Habitat Education Center and Wildlife Sanctuary in Belmont has a long and interesting history. At the heart of the sanctuary is a 1914 Georgian-style mansion that was once a private residence. In 1971, it became the home for the Habitat Inc. and a few years later Habitat Institute for the Environment, an innovative school for environmental education for adults and children.
It wasn’t until 1994 that it became Mass Audubon’s Habitat Education Center and Wildlife Sanctuary. While the name has evolved, the mission hasn’t: the sanctuary continues to welcome visitors and students of all ages to its forests, meadows, and ponds for walks, talks, and more. Check out five fun facts and come visit!
Take in the sights, sounds, and smells of the beautifully maintained formal garden designed by the famed Olmsted Bros. landscape firm. Over the years, these gardens have become a favorite of everyone from those seeking a moment of solitude to guests attending intimate weddings. In bloom now: rhododendron, peony, iris, Amsonia (blue star), false indigo, bleeding heart, geranium, Jacob’s ladder, beauty bush.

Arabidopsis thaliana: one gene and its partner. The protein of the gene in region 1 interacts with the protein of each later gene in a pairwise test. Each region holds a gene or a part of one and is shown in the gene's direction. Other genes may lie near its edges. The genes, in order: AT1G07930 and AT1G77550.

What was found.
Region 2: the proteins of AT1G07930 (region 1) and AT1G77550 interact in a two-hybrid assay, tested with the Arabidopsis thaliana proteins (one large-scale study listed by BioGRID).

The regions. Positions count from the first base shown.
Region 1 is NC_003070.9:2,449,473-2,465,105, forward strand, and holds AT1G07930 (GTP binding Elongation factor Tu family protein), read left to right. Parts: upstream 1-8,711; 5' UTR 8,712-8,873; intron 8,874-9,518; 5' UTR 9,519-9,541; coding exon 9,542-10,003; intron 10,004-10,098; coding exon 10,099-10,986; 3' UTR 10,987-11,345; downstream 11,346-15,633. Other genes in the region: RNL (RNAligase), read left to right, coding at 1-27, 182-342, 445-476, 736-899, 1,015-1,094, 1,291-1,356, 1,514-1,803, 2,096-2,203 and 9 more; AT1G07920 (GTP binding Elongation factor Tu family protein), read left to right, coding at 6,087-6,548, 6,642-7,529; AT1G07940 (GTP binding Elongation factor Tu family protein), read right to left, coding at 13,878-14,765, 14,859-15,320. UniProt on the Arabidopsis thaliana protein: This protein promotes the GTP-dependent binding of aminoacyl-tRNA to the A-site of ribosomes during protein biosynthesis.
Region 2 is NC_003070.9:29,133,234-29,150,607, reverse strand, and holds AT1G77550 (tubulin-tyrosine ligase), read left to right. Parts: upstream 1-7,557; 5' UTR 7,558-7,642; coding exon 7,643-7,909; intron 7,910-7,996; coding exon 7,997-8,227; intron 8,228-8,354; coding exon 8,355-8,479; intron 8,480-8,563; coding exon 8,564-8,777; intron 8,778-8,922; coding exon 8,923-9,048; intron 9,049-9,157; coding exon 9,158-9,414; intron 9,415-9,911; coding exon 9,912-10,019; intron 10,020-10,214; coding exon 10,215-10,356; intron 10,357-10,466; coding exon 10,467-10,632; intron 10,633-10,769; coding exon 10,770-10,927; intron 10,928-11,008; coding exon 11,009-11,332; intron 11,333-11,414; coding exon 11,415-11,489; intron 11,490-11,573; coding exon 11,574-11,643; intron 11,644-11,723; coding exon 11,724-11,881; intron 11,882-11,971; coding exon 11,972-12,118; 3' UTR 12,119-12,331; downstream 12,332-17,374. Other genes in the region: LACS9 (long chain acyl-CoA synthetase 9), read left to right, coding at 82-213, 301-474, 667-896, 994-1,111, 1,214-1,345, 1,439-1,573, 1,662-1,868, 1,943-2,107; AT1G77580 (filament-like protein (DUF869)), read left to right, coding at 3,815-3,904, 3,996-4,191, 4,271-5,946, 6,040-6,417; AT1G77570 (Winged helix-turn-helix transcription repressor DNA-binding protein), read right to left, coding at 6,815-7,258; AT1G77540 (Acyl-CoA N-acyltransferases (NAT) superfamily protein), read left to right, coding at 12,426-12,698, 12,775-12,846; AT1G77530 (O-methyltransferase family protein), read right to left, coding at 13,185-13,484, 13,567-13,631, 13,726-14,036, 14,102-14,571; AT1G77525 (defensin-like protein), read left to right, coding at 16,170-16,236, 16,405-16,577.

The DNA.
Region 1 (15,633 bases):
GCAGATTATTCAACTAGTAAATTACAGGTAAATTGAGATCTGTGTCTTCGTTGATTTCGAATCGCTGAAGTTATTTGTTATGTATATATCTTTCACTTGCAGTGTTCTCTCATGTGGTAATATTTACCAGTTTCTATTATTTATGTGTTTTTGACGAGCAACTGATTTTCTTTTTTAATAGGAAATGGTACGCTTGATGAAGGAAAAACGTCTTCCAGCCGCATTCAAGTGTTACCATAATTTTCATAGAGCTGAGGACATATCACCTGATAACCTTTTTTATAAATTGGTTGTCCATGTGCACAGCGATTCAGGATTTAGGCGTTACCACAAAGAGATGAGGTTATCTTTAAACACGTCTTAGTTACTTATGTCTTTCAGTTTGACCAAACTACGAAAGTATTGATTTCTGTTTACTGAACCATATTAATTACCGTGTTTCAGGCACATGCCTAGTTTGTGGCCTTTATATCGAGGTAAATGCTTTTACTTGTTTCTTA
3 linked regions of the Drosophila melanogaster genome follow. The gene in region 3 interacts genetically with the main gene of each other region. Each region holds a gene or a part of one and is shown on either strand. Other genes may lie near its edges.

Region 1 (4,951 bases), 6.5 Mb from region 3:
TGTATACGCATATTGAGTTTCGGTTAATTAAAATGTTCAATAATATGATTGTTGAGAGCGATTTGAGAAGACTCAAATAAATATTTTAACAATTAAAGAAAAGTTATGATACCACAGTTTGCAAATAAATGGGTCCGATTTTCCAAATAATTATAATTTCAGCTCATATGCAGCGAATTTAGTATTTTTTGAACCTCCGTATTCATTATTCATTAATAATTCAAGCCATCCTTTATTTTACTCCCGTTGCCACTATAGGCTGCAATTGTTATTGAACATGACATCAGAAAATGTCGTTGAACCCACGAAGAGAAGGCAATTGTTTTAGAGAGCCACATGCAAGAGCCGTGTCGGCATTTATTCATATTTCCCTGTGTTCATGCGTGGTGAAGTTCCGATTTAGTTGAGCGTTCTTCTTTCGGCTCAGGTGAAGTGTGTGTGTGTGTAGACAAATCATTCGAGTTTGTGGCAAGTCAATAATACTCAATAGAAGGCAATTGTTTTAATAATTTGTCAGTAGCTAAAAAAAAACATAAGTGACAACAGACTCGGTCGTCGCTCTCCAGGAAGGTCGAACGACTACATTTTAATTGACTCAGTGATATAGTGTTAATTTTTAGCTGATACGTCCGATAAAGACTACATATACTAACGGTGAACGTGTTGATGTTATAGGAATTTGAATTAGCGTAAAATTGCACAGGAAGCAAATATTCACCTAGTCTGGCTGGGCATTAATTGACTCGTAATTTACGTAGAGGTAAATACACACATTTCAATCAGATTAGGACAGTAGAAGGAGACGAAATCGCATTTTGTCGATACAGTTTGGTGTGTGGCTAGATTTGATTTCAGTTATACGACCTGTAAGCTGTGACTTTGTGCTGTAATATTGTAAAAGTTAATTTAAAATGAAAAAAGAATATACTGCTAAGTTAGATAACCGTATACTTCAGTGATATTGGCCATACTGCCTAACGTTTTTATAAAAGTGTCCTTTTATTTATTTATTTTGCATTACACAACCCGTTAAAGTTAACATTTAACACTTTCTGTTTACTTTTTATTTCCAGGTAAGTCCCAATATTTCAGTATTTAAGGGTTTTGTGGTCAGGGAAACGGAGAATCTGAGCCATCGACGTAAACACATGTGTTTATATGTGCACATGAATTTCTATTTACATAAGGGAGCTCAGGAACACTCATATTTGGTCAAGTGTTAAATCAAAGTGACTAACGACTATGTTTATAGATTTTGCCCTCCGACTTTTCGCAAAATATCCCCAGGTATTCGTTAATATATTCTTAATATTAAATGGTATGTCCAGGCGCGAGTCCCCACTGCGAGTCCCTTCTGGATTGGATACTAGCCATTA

The Path Less Traveled
For a more secluded brush with nature, follow the Weeks Pond & Meadow Trail located off Somerset Street. Woodland birds frequent the forest. At the pond, covered in duckweed in summer, see a mother duckling leading her young, bullfrogs peeking through the tiny floating leaves, or damselflies skimming the surface.
G is for Goat
For several years, Habitat has kept a small herd of Nigerian Dwarf goats. These goats help manage our meadow by eating invasive plants. Watch them in action in the Weeks Meadow or better yet, take part in the Work with Goats program on July 7.
Hit the Greenway
Habitat’s trail system is part of the Western Greenway, more than 1,200 acres of linked, undeveloped land in Belmont, Lexington, and Waltham. Walk its seven miles of emblazoned trails, which start at Habitat and end at the Robert Treat Paine Estate in Waltham.
Making Habitat More Accessible
The All Persons Trail is this half-mile trail loop follows a wide, gently sloping path with a smooth, packed surface. The trail construction complies with ADA guidelines for accessibility and is suitable for wheelchairs, strollers, and those who find walking on uneven trails difficult.
The trail goes to Turtle Pond, a favorite destination at Habitat, which lives up to its name. You can often find many turtles sunning themselves on logs and rocks. Coming in December: an Audio tour of the All Persons Trail.